After initially declaring his candidacy for mayor of Ketchum, resident Mickey Garcia has announced he will run for Ketchum City Council.
Garcia said he decided to run for council after he heard that Councilwoman Nina Jonas decided to vacate her seat on the council to run for mayor. Garcia said he wanted to make sure Jonas gets a “straight shot” at defeating incumbent Mayor Randy Hall.
“The best thing the public can do is get rid of the old people who have been there forever, like Randy Hall and Baird Gourlay,” Garcia said.
Gourlay has announced he will seek his fourth term on the City Council.
Garcia is making his 10th consecutive run for public office, having previously run for mayor, county commissioner and city councilman. Having started running for public office in Ketchum in 2001, Garcia said he’s received a total of about 8,000 votes over the years.
“I don’t take losing personally because I’m a realist and I know how democracy works,” Garcia said.
After voluntarily serving the U.S. military in the Vietnam War, Garcia worked as a political intern under former California Gov. Ronald Reagan. Garcia is a retired forester, after graduating from the University of Montana with a degree in forestry.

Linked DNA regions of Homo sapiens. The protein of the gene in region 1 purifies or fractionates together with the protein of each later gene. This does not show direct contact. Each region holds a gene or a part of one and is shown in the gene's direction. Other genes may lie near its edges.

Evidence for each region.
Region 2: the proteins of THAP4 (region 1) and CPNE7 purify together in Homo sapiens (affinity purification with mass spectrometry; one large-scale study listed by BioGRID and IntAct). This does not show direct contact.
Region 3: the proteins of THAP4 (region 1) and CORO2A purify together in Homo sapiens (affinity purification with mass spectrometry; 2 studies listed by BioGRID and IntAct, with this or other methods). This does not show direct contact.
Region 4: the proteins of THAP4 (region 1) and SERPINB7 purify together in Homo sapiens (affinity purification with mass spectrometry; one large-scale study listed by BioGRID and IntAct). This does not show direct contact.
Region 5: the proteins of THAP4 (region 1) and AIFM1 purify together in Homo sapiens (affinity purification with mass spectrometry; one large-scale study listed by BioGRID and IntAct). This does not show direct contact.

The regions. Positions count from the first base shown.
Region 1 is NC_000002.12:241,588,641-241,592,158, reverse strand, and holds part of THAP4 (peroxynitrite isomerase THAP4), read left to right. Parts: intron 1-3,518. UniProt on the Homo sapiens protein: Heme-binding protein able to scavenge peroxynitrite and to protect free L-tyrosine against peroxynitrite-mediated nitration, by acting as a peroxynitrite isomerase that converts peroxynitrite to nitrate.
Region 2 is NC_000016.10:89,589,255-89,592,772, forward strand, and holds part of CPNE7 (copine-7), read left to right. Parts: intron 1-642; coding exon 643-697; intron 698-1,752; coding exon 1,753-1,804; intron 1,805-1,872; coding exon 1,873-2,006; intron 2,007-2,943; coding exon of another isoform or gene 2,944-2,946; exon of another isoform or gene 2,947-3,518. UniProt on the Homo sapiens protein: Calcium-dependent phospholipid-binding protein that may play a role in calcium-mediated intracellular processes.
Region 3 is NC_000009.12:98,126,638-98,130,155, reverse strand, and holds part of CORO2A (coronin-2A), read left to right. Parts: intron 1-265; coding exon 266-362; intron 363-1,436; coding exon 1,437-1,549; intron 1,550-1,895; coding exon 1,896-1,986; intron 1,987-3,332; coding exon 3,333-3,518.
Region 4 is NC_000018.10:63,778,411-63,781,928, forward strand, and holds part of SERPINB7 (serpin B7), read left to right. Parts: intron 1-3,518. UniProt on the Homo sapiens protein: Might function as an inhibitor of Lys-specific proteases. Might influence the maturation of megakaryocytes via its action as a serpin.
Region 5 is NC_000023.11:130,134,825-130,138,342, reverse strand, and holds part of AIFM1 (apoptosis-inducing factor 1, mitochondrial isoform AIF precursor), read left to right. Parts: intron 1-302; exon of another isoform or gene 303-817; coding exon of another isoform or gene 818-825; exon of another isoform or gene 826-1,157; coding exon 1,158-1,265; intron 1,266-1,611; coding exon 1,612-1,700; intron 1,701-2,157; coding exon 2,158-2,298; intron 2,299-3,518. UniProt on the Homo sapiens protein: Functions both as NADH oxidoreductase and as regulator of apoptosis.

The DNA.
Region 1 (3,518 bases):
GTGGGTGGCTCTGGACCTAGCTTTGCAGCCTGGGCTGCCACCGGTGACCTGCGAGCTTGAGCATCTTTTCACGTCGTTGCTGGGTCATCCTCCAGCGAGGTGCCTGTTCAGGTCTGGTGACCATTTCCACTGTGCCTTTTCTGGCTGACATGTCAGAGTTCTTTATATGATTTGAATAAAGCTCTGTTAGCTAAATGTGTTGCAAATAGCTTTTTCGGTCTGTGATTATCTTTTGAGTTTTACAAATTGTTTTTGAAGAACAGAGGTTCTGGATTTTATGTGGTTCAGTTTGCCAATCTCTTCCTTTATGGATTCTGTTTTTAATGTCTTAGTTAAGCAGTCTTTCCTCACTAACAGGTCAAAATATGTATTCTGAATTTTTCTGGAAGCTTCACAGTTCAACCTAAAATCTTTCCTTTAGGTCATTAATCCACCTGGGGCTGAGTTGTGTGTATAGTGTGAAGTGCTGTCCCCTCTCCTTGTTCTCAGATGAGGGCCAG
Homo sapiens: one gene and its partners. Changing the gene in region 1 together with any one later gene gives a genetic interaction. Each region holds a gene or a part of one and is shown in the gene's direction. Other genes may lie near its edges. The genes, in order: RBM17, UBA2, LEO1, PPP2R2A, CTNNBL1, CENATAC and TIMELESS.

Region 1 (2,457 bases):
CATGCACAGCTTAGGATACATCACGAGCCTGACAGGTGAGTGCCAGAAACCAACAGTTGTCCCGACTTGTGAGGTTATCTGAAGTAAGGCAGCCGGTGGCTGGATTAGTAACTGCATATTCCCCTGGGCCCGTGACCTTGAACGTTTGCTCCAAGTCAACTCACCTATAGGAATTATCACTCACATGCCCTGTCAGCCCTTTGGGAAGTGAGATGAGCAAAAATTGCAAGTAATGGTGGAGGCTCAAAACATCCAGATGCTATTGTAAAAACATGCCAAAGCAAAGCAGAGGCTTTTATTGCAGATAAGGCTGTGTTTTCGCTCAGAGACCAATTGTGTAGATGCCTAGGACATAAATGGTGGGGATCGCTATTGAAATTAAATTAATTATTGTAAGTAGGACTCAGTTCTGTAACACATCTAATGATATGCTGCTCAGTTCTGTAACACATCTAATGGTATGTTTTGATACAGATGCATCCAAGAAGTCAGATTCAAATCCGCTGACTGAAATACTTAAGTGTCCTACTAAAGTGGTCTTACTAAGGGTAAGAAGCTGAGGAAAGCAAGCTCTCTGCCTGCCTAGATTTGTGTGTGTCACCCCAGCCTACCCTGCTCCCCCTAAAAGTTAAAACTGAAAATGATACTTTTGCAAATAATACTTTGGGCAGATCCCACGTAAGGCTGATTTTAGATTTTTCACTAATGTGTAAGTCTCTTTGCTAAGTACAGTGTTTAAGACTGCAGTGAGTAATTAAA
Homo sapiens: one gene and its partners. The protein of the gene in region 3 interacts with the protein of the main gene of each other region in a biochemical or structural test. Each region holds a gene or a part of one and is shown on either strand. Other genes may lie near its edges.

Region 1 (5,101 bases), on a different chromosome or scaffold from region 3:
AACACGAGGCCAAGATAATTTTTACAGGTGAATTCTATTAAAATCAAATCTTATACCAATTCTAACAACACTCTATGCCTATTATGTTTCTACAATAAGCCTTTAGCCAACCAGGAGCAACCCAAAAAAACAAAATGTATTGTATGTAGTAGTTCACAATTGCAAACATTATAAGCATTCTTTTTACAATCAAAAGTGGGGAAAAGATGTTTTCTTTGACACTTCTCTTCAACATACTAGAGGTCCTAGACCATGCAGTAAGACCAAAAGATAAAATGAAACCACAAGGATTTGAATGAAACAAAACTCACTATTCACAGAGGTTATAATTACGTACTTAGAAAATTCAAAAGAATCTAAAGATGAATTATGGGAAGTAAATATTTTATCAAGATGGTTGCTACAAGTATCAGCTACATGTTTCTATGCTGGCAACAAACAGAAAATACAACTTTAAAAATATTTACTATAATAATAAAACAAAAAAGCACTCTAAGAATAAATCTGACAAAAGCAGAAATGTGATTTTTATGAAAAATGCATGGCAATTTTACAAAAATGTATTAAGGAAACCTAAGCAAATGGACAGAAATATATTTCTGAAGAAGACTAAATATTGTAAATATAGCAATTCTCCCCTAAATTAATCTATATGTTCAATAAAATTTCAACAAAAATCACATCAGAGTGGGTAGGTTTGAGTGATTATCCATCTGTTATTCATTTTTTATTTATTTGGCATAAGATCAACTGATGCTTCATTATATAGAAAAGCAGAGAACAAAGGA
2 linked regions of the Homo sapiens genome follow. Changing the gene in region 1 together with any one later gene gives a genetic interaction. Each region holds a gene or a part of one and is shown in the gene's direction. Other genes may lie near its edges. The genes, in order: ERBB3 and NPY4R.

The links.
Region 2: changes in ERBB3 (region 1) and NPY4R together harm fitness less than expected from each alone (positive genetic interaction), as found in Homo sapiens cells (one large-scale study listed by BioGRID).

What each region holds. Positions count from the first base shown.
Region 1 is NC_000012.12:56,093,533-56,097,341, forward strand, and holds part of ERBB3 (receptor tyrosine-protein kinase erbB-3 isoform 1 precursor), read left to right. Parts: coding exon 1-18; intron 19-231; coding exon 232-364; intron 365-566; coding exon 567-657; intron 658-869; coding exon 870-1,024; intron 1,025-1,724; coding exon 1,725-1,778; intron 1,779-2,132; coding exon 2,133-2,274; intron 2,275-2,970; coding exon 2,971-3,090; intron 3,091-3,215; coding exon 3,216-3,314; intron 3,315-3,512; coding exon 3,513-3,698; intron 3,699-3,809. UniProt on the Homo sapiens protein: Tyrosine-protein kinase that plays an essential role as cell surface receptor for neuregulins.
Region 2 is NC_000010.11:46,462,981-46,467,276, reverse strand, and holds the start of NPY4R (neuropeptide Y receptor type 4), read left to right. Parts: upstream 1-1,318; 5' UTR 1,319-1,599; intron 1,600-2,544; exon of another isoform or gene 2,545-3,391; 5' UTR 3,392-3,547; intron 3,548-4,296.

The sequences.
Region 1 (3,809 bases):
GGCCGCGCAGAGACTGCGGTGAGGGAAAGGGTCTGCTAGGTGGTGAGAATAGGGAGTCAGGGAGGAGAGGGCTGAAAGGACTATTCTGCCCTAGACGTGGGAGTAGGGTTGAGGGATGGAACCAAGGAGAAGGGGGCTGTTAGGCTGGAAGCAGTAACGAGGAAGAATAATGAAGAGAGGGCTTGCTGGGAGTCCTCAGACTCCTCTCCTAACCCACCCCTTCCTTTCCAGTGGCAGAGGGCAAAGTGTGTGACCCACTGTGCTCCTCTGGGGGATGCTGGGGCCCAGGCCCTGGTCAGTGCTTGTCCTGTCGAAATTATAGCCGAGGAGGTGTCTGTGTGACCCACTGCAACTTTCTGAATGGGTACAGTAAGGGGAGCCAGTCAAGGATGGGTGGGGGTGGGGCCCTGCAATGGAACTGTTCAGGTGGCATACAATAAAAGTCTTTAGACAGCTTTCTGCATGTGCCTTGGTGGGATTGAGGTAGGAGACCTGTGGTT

If elected, Garcia said he will make his first order of business attempting to pass an ordinance that makes the mayor earn the same amount of money as members of the City Council. Currently, the mayor earns $36,720 per year, while council members make $20,400 annually. Garcia said he believes the current mayor’s salary is a “rip-off” to taxpayers.
Garcia said he has also hopes to expand affordable-housing opportunities in Ketchum. He said he has always been an advocate for affordable housing over the years, and believes Ketchum must be willing to change and adapt to attract younger residents to the area.
For more than a decade, Garcia has attended the majority of meetings of the Ketchum City Council and Planning and Zoning Commission. He said he is running because he is qualified from his experience and leadership, and is “annoyed with the games politicians play once they’re elected.”
He said, “The politicians get away with what they do because the public is too busy with their own lives and they do not have a lengthy memory that can say, ‘This politician is a bad apple.’”
The Ketchum city election is Tuesday, Nov. 5.
Eric Avissar: email@example.com